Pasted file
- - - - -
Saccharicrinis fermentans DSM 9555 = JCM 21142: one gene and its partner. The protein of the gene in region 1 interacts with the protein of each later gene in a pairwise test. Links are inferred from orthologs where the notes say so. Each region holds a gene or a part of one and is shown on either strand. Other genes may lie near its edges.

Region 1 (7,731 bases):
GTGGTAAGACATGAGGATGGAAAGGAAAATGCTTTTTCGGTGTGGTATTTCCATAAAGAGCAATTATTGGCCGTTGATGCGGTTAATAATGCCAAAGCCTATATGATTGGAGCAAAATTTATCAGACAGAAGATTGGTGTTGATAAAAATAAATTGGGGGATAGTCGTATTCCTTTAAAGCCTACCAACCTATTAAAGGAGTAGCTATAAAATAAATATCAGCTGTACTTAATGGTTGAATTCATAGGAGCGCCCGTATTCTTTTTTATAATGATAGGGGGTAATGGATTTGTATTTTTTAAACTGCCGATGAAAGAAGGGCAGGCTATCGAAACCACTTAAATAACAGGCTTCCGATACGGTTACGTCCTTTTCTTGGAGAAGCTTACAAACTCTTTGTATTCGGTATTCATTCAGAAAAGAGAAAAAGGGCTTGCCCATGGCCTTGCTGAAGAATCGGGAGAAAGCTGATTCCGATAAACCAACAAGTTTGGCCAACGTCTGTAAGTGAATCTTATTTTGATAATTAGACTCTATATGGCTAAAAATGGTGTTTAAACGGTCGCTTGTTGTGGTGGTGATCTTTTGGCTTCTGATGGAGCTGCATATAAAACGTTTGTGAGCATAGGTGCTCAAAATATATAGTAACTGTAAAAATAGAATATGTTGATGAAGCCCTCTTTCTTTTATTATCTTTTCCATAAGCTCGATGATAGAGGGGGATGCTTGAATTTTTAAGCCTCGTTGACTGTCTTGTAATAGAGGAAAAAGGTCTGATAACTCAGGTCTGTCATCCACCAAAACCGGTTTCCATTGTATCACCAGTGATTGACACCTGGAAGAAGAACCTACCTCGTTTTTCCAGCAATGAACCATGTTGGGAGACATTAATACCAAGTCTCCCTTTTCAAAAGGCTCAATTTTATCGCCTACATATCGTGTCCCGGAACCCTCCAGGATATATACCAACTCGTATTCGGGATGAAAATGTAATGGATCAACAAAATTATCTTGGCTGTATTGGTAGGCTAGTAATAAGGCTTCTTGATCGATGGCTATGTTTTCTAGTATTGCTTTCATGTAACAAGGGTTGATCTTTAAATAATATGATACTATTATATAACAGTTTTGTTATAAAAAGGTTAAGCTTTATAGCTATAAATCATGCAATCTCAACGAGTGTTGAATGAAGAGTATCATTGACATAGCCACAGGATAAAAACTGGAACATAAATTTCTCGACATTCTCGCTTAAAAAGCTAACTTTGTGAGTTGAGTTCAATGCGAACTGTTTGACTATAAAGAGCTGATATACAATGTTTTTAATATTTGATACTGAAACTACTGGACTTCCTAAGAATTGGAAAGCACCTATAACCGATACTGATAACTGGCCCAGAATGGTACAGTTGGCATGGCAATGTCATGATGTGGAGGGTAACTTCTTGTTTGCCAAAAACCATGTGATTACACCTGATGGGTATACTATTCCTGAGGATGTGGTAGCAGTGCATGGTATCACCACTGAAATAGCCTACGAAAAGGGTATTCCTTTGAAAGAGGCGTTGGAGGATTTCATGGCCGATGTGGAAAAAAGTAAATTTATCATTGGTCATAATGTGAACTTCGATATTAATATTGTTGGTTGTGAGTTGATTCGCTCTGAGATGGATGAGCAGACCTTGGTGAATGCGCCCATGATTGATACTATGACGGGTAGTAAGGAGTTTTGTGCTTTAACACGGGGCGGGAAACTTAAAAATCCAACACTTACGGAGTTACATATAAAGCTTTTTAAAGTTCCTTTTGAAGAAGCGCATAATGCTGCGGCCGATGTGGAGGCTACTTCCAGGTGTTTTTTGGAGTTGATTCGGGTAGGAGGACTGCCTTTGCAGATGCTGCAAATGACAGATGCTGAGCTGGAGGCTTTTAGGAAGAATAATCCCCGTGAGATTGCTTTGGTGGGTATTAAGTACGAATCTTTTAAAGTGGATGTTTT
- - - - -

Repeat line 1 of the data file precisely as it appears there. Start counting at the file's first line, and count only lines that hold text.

Saccharicrinis fermentans DSM 9555 = JCM 21142: one gene and its partner. The protein of the gene in region 1 interacts with the protein of each later gene in a pairwise test. Links are inferred from orthologs where the notes say so. Each region holds a gene or a part of one and is shown on either strand. Other genes may lie near its edges.